By Ki Hang Kim
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U,(x)] (1) or (2) it being assumed for instance, that each u,(x) is continuous and that L u,(x) is convergent for x near a in the first case, and for x between a and b in the second. It will appear that the concept of uniform convergence is the appropriate one in the present context. This concept is particularly natural in the numerical study of convergence. We discuss, for two examples, the dependence of the no( E) on the argument x. Consider first the series 1 co Since n~o (n + x + 1)(n +x +2)' 1 1 -------------=-----(n+x+1)(n+x+2) (n+x+1) 1 (n+x+2) we have n-1 1 L= 1+x ,=0 1 n+1+x so that the sum is (1 + X)-1 and the remainder after n terms is (n + 1 + X)-1.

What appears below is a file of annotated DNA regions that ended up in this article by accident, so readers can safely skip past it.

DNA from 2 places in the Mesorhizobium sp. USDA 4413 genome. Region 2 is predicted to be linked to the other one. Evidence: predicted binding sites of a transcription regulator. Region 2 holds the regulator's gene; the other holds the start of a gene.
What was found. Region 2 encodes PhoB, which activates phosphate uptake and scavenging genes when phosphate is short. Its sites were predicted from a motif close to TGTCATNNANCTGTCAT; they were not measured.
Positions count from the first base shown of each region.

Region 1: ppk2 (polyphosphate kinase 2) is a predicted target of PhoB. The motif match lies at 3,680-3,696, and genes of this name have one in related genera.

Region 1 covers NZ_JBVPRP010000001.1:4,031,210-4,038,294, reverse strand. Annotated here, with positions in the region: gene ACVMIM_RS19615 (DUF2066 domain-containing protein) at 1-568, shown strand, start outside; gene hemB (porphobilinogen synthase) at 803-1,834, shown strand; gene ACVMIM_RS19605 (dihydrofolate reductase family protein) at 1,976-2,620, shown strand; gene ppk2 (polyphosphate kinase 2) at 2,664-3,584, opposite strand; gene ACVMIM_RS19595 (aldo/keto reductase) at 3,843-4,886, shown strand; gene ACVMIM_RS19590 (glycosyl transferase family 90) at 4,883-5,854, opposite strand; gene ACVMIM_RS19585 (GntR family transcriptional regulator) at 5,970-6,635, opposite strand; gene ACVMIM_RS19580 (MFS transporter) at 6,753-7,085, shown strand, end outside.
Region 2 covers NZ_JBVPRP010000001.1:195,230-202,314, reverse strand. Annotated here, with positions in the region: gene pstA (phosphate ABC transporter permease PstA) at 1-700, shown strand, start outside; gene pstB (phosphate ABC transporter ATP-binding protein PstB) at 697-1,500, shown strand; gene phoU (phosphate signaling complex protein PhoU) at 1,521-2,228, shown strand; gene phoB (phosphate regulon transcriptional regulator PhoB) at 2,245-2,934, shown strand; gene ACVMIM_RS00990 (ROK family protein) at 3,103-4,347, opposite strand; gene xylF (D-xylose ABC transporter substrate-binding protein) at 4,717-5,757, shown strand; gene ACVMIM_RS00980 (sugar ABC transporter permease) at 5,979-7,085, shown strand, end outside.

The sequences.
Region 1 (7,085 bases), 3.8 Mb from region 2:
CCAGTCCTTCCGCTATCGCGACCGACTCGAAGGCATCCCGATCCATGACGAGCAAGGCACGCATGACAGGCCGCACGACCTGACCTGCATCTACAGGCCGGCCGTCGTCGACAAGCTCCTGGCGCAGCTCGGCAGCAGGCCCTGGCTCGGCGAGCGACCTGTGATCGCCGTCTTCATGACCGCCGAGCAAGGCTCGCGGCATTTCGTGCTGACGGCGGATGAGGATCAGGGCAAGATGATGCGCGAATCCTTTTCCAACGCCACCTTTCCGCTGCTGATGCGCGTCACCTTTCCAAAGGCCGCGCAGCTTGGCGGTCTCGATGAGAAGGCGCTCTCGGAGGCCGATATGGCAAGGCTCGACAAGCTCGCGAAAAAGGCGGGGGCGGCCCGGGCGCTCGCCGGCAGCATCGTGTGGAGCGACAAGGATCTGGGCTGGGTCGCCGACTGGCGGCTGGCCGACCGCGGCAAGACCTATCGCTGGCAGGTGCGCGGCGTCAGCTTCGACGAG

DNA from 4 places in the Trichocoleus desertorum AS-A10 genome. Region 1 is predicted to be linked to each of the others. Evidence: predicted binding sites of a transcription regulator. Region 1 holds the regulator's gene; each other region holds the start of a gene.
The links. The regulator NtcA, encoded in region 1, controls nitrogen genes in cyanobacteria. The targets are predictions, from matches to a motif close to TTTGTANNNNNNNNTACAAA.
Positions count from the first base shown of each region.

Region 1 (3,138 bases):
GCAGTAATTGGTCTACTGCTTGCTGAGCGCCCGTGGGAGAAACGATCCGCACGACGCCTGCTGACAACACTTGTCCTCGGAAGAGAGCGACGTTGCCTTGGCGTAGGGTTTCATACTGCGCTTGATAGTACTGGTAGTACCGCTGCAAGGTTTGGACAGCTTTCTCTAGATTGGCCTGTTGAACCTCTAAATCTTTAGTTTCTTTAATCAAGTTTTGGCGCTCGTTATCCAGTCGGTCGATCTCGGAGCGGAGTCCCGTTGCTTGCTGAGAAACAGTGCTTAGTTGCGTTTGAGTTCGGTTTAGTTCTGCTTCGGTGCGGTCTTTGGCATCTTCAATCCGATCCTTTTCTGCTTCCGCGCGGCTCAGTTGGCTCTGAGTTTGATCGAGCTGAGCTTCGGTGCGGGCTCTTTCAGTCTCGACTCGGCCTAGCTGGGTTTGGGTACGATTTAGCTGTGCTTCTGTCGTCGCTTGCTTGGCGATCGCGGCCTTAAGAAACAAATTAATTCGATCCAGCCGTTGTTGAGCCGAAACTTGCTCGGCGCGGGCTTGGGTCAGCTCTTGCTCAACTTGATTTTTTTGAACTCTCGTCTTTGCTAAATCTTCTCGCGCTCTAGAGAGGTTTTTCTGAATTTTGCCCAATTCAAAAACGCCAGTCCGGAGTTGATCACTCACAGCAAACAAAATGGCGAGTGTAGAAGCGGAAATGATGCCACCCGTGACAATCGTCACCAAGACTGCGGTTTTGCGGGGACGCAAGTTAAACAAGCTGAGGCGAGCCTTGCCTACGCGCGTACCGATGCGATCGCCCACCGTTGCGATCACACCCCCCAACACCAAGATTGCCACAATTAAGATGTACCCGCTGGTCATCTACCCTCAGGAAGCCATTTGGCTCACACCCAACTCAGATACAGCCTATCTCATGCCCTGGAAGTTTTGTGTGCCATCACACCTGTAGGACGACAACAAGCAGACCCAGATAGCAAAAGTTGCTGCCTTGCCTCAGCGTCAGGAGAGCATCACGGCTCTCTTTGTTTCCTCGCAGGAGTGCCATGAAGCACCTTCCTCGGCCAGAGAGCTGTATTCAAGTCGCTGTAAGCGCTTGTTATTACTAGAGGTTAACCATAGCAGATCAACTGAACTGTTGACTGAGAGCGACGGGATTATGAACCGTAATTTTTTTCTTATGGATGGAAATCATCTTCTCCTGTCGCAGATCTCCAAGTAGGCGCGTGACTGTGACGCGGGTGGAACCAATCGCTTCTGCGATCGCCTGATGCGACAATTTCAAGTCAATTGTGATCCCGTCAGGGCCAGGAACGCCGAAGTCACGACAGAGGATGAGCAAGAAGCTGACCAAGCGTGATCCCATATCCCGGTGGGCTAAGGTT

60 Chapter 5 Hence the significant part of the sum for Bn (f, x) occurs for r near nx but, since f is continuous, f(rln) is then near f(x). Thus Bn(f,x)=';=f(x). We have noted the apparent advantage of the Bn(f, x), that they can be written down as a mean of the values of f at the points rln, r = 0, 1, 2, ... , n. 5. This order result is true at any point Xo when f(x) has a second derivative at Xo. This means that in order to get a 6 decimal approximation to sin x we have to take the Bernstein polynomial of order about a million.
If we take p= q= in our machine we fail since p2/4 is out of range. We can counter this by calculating the radical as P SORT [1 - (q/p )/p]. This matter has been discussed at length by G. E. Forsythe. The Solution of Equations 2. BAD 47 EXAMPLES The following examples (due to A. M. Ostrowski, G. E. Forsythe and 1. H. Wilkinson) show some of the troubles which can arise with equations of higher degrees and indicates that the approximate solution of polynomial equations, which would appear to be a comparatively simple problem, is far from being so.